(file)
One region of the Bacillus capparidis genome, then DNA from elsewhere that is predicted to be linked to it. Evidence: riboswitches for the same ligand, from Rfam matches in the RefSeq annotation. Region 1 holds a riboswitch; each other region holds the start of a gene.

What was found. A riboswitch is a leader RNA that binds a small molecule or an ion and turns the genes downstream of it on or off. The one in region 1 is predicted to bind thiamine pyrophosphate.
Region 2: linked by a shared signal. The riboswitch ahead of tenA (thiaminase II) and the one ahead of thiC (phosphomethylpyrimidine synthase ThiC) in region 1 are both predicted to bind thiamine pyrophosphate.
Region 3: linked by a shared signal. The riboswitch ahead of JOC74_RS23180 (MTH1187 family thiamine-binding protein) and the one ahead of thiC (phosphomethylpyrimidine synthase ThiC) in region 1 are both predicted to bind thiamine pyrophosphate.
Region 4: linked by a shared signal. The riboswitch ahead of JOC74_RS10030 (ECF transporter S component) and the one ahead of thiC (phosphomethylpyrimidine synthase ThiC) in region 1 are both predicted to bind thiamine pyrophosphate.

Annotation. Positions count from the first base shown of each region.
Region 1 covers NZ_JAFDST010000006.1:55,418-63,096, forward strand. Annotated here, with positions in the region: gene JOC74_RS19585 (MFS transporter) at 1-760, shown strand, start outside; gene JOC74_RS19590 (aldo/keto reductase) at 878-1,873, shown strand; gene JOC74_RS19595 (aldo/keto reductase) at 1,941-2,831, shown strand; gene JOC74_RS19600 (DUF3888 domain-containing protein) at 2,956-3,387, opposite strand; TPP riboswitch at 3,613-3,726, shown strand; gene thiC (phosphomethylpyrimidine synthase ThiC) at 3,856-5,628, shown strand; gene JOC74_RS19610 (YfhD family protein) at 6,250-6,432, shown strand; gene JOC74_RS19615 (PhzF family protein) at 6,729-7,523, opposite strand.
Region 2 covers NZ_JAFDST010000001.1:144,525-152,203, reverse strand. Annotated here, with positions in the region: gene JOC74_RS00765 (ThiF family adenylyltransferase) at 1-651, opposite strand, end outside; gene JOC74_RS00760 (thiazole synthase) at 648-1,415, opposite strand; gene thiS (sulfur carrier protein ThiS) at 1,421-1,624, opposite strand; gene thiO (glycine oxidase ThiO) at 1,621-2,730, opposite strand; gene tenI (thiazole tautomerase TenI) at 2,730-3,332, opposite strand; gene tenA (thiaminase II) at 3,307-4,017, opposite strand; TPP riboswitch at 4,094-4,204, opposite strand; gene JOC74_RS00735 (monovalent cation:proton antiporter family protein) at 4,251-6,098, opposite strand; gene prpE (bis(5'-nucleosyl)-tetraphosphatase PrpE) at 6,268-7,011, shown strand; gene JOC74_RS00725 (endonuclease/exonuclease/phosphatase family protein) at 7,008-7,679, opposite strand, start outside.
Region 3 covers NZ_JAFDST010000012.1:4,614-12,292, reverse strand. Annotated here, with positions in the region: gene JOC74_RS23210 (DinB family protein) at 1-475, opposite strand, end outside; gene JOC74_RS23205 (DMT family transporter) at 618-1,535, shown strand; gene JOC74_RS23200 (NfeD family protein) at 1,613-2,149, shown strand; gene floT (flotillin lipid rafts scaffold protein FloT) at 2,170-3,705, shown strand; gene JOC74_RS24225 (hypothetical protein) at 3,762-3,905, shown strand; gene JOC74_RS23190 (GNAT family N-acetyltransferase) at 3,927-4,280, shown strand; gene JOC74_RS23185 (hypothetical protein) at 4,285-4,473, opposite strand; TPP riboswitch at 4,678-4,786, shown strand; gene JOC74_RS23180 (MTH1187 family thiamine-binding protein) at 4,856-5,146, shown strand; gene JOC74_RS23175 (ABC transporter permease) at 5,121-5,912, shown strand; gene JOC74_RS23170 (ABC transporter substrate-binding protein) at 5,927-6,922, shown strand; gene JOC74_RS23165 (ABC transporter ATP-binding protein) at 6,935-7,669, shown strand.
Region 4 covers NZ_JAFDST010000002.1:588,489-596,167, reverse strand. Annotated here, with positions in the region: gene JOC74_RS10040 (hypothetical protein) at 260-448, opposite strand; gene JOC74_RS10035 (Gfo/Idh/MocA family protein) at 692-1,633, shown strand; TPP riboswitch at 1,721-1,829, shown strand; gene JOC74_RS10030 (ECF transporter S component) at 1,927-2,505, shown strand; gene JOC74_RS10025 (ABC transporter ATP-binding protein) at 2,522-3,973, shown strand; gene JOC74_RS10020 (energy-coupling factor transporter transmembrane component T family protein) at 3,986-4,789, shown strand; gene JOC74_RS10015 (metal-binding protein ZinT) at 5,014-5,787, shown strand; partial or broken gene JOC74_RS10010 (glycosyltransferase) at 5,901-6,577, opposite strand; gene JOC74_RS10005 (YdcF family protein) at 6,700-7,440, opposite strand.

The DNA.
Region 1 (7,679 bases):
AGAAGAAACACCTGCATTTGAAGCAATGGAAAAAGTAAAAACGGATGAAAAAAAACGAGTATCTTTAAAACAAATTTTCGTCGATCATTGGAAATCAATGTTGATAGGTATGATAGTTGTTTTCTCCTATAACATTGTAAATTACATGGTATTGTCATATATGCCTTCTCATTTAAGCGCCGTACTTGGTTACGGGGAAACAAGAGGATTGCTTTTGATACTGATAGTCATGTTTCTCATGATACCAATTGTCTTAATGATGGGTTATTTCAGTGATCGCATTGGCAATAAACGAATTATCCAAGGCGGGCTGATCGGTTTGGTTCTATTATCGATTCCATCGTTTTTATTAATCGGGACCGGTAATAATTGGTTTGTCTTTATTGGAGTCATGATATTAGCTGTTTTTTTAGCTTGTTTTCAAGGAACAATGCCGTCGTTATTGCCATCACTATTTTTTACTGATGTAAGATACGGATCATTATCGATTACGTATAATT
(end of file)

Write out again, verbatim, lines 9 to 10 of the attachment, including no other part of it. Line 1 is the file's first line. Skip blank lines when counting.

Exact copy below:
Region 3 covers NZ_JAFDST010000012.1:4,614-12,292, reverse strand. Annotated here, with positions in the region: gene JOC74_RS23210 (DinB family protein) at 1-475, opposite strand, end outside; gene JOC74_RS23205 (DMT family transporter) at 618-1,535, shown strand; gene JOC74_RS23200 (NfeD family protein) at 1,613-2,149, shown strand; gene floT (flotillin lipid rafts scaffold protein FloT) at 2,170-3,705, shown strand; gene JOC74_RS24225 (hypothetical protein) at 3,762-3,905, shown strand; gene JOC74_RS23190 (GNAT family N-acetyltransferase) at 3,927-4,280, shown strand; gene JOC74_RS23185 (hypothetical protein) at 4,285-4,473, opposite strand; TPP riboswitch at 4,678-4,786, shown strand; gene JOC74_RS23180 (MTH1187 family thiamine-binding protein) at 4,856-5,146, shown strand; gene JOC74_RS23175 (ABC transporter permease) at 5,121-5,912, shown strand; gene JOC74_RS23170 (ABC transporter substrate-binding protein) at 5,927-6,922, shown strand; gene JOC74_RS23165 (ABC transporter ATP-binding protein) at 6,935-7,669, shown strand.
Region 4 covers NZ_JAFDST010000002.1:588,489-596,167, reverse strand. Annotated here, with positions in the region: gene JOC74_RS10040 (hypothetical protein) at 260-448, opposite strand; gene JOC74_RS10035 (Gfo/Idh/MocA family protein) at 692-1,633, shown strand; TPP riboswitch at 1,721-1,829, shown strand; gene JOC74_RS10030 (ECF transporter S component) at 1,927-2,505, shown strand; gene JOC74_RS10025 (ABC transporter ATP-binding protein) at 2,522-3,973, shown strand; gene JOC74_RS10020 (energy-coupling factor transporter transmembrane component T family protein) at 3,986-4,789, shown strand; gene JOC74_RS10015 (metal-binding protein ZinT) at 5,014-5,787, shown strand; partial or broken gene JOC74_RS10010 (glycosyltransferase) at 5,901-6,577, opposite strand; gene JOC74_RS10005 (YdcF family protein) at 6,700-7,440, opposite strand.